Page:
Although offshore wind is a very popular source of renewable energy in Europe, China, and elsewhere, it is still rare in the United States. Only two offshore wind facilities exist in the United States, and they are located off Rhode Island and Virginia.
A lack of offshore wind power in America is often attributed to high costs, low support from the federal government and states. New offshore wind projects off California and New York are being planned.
Biden's administration set bold goals to deploy 30 gigawatts offshore wind power by 2030. Only 35 gigawatts had been deployed worldwide last year. The administration has simplified the federal approval process for offshore winds projects, reducing the number permits required to get started.
Erin Baker, an industrial engineer professor at the University of Massachusetts Amherst, says that it is a very ambitious goal. "But, with the price cuts we've seen both in wind and offshore winds--we've experienced about a 50% reduction in offshore wind over six years--I believe it's very possible."
Baker points out that offshore wind projects are approved by seven federal agencies. These include the Department of Energy (Department of Interior), Department of Defense (Department of Defense), and the Bureau of Ocean Energy Management. It can be very difficult to get approval from each of these agencies individually. The Biden administration has made it clear that they want to make the process easier and provide funding for infrastructure upgrades to support these new energy goals.
As the industry matures, offshore wind costs have dropped and turbines are more efficient. However, there are still many areas for improvement. A recent study by researchers from the National Renewable Energy Laboratory (NREL), found that increasing the size and efficiency of turbines and plants could reduce a project's total cost per megawatt hour over its life. This is in comparison to the turbines that were installed in 2019. If the federal government pushes for more offshore wind, it could help prices to continue falling if it boosts investor interest and grows the industry.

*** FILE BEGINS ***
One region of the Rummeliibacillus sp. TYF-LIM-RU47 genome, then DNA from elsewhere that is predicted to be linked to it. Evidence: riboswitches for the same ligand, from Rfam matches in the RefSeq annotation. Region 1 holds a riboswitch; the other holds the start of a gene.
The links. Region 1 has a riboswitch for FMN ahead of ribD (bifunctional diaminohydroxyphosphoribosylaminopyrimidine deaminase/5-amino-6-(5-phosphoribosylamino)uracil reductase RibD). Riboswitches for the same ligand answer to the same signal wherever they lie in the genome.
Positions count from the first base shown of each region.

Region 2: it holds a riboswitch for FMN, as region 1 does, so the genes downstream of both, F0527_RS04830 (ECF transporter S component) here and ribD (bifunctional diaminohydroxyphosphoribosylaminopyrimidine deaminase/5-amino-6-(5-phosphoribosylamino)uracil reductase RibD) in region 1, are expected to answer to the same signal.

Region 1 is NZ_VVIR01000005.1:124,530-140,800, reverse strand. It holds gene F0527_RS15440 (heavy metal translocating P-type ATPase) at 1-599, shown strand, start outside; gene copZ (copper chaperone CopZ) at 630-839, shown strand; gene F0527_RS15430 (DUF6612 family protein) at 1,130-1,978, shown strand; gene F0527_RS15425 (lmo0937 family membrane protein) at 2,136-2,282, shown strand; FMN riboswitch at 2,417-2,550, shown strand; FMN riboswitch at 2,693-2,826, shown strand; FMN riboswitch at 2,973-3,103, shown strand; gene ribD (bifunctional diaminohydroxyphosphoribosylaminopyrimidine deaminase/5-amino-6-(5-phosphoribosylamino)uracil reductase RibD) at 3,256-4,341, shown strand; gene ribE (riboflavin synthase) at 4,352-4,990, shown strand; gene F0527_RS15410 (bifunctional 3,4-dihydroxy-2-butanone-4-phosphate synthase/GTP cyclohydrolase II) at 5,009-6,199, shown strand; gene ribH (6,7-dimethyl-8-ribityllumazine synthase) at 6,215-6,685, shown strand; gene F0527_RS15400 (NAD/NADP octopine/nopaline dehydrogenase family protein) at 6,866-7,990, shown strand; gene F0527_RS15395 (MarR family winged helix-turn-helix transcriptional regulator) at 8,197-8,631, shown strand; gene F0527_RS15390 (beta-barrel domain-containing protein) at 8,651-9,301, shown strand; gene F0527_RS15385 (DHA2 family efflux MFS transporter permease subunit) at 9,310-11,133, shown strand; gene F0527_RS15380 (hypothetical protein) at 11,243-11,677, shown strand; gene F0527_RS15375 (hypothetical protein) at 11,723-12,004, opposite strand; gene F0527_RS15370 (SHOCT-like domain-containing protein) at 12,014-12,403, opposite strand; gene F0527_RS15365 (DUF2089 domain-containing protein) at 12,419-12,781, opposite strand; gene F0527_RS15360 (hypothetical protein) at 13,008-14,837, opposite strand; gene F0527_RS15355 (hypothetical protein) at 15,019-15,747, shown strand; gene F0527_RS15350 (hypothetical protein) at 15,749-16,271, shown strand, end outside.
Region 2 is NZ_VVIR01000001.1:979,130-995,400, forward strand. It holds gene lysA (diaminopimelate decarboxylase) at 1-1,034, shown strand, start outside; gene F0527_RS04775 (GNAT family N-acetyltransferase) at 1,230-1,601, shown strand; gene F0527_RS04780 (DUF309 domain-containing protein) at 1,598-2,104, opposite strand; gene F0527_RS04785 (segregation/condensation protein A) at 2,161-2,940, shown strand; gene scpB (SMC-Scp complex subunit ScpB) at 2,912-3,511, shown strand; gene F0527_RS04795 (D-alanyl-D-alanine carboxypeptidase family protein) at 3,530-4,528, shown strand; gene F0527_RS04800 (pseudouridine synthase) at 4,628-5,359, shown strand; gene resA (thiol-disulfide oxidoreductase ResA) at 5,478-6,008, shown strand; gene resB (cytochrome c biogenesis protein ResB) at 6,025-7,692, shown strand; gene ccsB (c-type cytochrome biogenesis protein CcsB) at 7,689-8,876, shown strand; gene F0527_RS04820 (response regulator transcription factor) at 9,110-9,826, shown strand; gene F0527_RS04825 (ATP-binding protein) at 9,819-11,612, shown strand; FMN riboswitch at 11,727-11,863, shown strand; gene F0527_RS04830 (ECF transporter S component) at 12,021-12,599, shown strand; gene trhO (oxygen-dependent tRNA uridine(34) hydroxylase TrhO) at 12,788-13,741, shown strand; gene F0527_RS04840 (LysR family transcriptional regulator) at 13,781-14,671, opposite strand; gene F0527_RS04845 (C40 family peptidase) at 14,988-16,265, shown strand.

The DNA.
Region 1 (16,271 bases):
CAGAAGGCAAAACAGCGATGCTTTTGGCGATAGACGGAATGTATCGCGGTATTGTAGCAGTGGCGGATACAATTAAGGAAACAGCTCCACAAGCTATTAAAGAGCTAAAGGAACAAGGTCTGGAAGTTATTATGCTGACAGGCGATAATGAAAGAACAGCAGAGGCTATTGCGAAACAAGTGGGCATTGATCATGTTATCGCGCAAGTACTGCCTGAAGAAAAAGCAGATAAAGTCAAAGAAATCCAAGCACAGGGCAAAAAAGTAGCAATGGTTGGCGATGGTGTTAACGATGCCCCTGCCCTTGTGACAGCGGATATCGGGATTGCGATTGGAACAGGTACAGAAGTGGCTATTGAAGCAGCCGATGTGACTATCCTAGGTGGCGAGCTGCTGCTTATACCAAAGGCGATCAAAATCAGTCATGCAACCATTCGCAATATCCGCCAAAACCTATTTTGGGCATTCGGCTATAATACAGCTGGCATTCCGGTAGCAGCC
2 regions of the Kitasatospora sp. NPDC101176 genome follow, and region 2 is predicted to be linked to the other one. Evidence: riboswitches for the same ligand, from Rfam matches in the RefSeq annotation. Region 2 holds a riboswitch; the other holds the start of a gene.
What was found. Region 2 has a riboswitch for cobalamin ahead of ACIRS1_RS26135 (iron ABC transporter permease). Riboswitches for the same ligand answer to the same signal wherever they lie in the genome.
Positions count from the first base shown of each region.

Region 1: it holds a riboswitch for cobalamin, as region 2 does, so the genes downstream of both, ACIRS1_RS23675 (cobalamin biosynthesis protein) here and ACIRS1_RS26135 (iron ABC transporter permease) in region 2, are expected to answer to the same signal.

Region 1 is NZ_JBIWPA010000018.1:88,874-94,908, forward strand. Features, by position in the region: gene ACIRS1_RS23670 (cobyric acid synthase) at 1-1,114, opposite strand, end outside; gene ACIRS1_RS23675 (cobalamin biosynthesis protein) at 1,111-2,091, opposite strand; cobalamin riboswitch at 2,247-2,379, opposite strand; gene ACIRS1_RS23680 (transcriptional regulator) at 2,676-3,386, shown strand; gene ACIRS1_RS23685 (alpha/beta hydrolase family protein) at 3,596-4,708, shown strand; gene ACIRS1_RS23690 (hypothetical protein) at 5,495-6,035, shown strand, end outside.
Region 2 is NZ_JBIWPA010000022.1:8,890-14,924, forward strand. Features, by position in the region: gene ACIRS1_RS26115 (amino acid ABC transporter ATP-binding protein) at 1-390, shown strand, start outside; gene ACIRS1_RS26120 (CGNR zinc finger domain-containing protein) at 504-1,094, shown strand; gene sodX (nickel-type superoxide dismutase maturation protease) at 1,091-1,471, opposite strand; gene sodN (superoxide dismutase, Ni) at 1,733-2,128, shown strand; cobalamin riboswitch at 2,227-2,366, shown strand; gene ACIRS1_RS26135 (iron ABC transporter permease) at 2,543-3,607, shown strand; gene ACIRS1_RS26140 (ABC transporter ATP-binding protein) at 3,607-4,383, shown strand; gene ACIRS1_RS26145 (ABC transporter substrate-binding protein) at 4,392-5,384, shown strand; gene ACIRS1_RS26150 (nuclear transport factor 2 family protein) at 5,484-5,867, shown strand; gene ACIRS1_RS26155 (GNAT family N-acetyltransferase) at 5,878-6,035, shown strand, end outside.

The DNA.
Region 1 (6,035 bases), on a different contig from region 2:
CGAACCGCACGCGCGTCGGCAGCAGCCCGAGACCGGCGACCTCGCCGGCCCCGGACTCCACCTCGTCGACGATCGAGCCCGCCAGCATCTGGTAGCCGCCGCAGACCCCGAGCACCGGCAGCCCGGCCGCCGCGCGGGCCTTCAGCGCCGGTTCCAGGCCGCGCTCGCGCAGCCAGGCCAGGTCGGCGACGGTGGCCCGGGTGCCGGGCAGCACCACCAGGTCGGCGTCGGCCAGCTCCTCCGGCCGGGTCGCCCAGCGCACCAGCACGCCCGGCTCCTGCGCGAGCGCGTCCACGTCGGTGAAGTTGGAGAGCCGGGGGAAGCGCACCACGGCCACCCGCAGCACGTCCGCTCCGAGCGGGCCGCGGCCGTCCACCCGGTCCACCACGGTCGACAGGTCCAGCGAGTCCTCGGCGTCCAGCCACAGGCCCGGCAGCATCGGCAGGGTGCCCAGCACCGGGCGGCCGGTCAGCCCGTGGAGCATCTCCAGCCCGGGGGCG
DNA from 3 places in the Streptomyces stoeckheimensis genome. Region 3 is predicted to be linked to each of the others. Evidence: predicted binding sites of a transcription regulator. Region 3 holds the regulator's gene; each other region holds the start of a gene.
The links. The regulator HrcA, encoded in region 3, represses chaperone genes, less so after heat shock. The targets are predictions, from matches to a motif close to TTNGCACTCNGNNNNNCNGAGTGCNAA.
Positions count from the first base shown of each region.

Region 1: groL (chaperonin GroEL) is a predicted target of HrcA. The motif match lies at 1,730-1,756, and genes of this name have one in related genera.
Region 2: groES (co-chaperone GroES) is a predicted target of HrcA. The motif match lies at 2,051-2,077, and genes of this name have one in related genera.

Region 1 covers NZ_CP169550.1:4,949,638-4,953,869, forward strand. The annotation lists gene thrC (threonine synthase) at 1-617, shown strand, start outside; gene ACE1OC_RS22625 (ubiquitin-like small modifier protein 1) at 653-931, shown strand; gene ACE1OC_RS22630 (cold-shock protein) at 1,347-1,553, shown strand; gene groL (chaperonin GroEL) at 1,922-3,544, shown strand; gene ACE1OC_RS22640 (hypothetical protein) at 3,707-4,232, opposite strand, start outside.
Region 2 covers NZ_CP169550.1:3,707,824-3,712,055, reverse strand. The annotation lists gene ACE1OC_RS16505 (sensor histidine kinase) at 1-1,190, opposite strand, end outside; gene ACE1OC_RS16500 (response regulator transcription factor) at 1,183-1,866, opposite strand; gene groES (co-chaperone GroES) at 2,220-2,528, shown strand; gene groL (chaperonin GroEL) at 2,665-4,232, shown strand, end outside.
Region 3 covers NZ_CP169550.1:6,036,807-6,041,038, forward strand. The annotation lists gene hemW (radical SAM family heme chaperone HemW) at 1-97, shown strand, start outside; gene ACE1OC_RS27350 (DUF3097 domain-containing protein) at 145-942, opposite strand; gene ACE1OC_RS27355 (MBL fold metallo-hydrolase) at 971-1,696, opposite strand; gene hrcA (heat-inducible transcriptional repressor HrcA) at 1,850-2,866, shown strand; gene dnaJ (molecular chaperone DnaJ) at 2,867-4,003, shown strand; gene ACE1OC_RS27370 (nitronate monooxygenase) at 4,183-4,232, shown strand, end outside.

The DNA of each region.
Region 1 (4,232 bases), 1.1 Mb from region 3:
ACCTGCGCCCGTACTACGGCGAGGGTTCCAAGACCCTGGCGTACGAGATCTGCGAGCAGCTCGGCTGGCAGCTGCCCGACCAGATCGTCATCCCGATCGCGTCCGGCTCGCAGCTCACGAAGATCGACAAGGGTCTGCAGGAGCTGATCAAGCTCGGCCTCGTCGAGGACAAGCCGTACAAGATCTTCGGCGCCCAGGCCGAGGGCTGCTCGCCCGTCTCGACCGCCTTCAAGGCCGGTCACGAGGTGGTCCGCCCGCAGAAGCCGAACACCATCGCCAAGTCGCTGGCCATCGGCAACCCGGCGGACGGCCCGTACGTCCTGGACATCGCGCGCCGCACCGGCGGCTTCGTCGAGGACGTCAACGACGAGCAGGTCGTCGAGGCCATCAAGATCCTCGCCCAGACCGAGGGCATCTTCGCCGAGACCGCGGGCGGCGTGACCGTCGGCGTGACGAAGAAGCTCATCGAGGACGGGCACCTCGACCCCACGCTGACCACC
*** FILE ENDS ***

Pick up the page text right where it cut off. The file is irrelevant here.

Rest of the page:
Matt Shields, an NREL researcher and the head of the study, stated in a release that "we expected to see the cost decrease." "But I was surprised at the magnitude. This is a real game-changer.
Baker said that developers are enthusiastic about the push for new offshore projects. These bids are coming in at a high rate from wind development groups. They have put in over $4 billion of bids. This is three times the amount raised through auctions for offshore oil and natural gas leases. By the end of this decade, offshore wind investments are expected to surpass $100 billion in the US. It will take some time to establish the supply chain for offshore winds. We need people to put these in, we need the right kind of ships to do the installation and we need to plan the transmission. Baker says there are many pieces that need to fit together.
It is easiest to wind up offshore from the East Coast. The Atlantic region has high winds and the ocean continental shelf is very shallow. Traditional, bottom-mounted offshore wind turbines such as those at Block Island Wind Farm will still work.
The Pacific is, however, a completely different story. The Pacific is a different story. Because water depths drop quickly off the Westcoast of California, proposed offshore wind off the coasts of two new California leasing areas will likely be mainly floating offshore wind. This type of wind farm is found off the coast in Scotland. The wind turbine is on a floating platform which is moored at the ocean floor. However, this technology is much more expensive than fixed turbines and has not been used in the US. California has set high goals for clean energy and there is great potential for this technology.
Amanda Lefton, BOEM Director, stated that floating wind could help us reach places previously thought impossible, opening up new possibilities. "We are going to bring it up to scale here in California, starting at the Morro bay and Humboldt Wind Energy Areas. Offshore wind is here for the long-term."
Research has shown that the Gulf of Mexico has enormous potential. It could generate more than 500,000 megawatts of off-shore wind energy annually, which is about twice the energy requirements of the five Gulf States. One fifth of America's offshore wind energy potential could be found in the Great Lakes.
Baker points out that offshore wind has many benefits, including the invisibility and lack of land use. Baker says that she believes the US will be able to not only meet its offshore wind goals, but may even exceed them due to the high level of interest in this industry. According to NREL research, this could mean that offshore farms can be built in areas other than the Northeast.
In a press release, Walt Musial (NREL principal engineer) stated that "looking to the future we expect offshore wind power in the United States will expand beyond the North, Mid-Atlantic, and into the Pacific, Great Lakes and the Gulf of Mexico." This expansion will bring abundant energy at lower prices, job growth, and progress towards decarbonization.
Although the US has been slow to develop offshore wind development, it could be a very positive step for the country with the right support.